The fiscal federalism profile of the Nigerian economy is uncommon. The sub-national governments (states and local governments) can hardly generate up to 14 per cent internal revenue. The government at the centre as well as sub-national governments depend on an exogenous source of revenue which is export of crude petroleum. Only an uncommon economy can depend on a source of revenue whose price and output it has no control over. In spite of the resources at the sub-national level, states go cap in hand to collect allocations over the years. Most of the states owe salaries to workers for almost eight months. This is uncommon!

Can there be a positive uncommon phenomenon in Nigeria? The manner in which the government handled the Ebola scourge was uncommon. The performance of the leadership and their followers demonstrates that if willing, the country can perform uncommon (rare) feats. Why can the leadership not repeat similar feats in the economy? The founding fathers were uncommon in leadership, ethics, values and commitment to build a modern Nigeria. They were not corrupt. In spite of challenges, they portrayed evidence of selflessness.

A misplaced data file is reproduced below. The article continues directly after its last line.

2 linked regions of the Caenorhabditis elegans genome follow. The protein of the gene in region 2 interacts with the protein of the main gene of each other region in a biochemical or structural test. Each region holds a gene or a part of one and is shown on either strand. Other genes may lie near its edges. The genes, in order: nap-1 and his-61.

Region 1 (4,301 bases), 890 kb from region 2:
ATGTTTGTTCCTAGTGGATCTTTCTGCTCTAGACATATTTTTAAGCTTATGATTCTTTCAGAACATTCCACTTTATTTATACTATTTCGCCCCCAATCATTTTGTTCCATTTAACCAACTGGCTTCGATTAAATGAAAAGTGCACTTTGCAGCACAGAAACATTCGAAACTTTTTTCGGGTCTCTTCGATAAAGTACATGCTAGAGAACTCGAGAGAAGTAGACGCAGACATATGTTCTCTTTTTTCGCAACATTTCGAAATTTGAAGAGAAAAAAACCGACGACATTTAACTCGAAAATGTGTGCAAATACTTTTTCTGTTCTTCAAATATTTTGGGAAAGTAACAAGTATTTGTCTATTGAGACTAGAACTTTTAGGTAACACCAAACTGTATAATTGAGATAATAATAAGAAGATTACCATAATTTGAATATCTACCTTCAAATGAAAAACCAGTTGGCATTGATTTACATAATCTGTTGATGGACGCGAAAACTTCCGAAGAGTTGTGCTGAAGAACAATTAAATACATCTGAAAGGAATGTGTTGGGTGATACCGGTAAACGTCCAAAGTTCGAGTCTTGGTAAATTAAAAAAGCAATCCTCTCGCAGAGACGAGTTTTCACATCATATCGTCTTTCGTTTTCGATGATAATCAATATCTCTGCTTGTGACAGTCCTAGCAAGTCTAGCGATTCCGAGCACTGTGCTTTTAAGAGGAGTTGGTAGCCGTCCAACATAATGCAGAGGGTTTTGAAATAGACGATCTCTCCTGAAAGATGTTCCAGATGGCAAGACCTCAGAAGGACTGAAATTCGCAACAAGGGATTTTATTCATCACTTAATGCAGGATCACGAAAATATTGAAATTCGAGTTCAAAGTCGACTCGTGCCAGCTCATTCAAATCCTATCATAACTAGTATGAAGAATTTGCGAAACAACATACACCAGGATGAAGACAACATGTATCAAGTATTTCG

During the 1960s and up to the late 1970s, the economy was never characterised as uncommon; yet the performance was satisfactory. The rate of unemployment was almost at a full level (averaging 5 per cent during the period). The school system and the provision of healthcare were qualitative. Our hospitals were rated globally high, particularly the University Teaching Hospital, Ibadan. The poverty incidence was around 40 per cent and power supply was almost 24 hours, at least in the cities. The external reserves earned from the export of agricultural commodities were well managed. The regional system imbibed the spirit of bringing out the best. It was a case of competitive regionalism and cooperation. The proceeds from the sale of cocoa built the University of Ife, now Obafemi Awolowo University, Ife. The revenue from groundnut and cotton resulted in the establishment of the Ahmadu Bello University, Zaria, while proceeds from palm oil built the University of Nigeria, Nsukka.

Most Nigerians would prefer the good old days when the economy was common and the system was working. For example, more often in the common Nigeria of the past, job-seekers may not need to know someone to secure employment. Letters of application for employment to private companies and government agencies for employment received either positive or negative replies. In today’s common Nigeria, the story is different.

Let the ‘new’ Buhari administration return to Nigerians the common economy where the provision of basic needs was never a major challenge and the poverty incidence was low and the rate of unemployment was near full-employment.

Read more on www.evendornigeria.com

Ekpo, a professor of Economics, is Director-General, West African Institute for Financial and Economic Management (WAIFEM), Lagos.